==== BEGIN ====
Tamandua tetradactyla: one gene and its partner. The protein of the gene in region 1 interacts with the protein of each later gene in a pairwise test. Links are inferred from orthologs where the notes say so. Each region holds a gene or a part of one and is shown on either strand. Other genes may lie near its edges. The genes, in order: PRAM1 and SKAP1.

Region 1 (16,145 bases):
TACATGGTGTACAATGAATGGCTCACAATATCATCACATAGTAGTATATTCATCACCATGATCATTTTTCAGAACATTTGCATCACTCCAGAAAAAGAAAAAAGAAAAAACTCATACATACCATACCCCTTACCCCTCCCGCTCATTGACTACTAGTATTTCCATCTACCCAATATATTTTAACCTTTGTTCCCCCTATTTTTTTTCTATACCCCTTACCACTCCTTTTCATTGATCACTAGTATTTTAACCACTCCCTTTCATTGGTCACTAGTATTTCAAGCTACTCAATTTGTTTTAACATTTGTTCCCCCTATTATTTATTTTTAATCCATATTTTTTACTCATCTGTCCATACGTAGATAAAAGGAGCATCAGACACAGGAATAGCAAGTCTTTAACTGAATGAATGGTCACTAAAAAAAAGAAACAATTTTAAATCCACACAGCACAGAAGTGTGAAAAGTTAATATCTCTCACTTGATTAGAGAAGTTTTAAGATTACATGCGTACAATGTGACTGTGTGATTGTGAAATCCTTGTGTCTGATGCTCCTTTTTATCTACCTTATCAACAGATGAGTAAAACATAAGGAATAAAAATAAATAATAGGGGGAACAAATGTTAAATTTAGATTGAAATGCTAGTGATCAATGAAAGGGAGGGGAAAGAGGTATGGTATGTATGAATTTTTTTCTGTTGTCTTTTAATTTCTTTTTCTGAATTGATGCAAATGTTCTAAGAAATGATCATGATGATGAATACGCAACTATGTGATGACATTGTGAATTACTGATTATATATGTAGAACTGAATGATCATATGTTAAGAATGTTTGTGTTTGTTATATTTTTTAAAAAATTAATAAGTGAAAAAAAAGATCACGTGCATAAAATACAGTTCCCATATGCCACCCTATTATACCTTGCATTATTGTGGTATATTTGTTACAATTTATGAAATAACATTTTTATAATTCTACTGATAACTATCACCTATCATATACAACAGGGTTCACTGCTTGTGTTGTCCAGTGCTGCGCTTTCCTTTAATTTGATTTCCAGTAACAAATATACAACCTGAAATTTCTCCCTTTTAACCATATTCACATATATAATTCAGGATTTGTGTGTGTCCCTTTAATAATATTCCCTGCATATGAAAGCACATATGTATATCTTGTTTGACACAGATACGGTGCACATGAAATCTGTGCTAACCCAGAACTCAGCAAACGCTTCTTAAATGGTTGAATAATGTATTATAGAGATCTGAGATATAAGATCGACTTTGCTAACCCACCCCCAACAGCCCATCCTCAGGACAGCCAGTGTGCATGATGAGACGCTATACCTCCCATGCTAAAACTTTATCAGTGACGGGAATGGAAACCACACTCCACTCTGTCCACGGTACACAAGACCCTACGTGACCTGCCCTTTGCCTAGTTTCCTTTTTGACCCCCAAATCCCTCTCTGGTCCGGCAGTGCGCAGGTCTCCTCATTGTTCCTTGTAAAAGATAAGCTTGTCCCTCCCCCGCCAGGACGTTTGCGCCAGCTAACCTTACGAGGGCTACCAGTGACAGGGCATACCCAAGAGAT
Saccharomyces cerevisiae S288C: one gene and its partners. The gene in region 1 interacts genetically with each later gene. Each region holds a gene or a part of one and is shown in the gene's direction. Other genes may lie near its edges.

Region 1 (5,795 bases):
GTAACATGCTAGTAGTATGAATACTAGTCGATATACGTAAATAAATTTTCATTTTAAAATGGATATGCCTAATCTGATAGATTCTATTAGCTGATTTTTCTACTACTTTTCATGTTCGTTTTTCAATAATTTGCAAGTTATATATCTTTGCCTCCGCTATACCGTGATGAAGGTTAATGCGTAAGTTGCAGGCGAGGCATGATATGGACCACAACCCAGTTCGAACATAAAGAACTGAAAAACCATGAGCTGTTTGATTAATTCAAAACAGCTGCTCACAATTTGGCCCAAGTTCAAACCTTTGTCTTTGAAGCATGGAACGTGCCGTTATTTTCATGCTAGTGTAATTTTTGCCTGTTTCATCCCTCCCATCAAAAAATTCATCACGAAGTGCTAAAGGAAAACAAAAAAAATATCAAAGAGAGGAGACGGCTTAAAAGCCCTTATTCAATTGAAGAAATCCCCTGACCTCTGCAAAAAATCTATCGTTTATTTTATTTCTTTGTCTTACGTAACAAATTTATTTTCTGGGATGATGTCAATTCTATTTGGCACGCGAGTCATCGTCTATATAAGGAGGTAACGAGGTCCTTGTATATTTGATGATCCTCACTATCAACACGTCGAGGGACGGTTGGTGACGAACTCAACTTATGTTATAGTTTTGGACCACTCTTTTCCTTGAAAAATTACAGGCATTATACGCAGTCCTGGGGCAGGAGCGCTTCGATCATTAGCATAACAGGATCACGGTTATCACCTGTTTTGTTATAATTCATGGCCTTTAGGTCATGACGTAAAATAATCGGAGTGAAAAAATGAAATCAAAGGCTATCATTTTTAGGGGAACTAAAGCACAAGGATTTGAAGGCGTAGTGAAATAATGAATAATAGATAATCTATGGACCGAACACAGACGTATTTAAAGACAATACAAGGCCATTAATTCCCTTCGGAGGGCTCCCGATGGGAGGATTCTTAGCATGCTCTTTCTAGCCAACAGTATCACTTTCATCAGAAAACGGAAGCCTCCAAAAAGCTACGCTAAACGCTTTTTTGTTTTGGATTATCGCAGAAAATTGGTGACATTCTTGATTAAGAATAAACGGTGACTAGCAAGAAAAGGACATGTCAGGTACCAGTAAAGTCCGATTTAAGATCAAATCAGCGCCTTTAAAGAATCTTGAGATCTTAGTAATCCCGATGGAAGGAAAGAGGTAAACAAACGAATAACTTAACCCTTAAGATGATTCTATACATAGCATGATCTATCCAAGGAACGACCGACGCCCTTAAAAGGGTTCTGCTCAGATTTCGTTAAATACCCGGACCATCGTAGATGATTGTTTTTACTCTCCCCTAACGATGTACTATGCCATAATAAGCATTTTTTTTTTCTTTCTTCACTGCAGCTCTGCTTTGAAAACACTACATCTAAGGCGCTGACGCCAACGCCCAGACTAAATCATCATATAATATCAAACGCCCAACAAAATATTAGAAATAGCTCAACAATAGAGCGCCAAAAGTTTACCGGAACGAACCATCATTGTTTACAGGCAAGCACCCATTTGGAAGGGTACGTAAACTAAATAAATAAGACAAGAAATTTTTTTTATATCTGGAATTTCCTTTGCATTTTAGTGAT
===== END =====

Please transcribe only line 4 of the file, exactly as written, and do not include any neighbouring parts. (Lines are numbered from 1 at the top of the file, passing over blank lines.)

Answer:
Saccharomyces cerevisiae S288C: one gene and its partners. The gene in region 1 interacts genetically with each later gene. Each region holds a gene or a part of one and is shown in the gene's direction. Other genes may lie near its edges.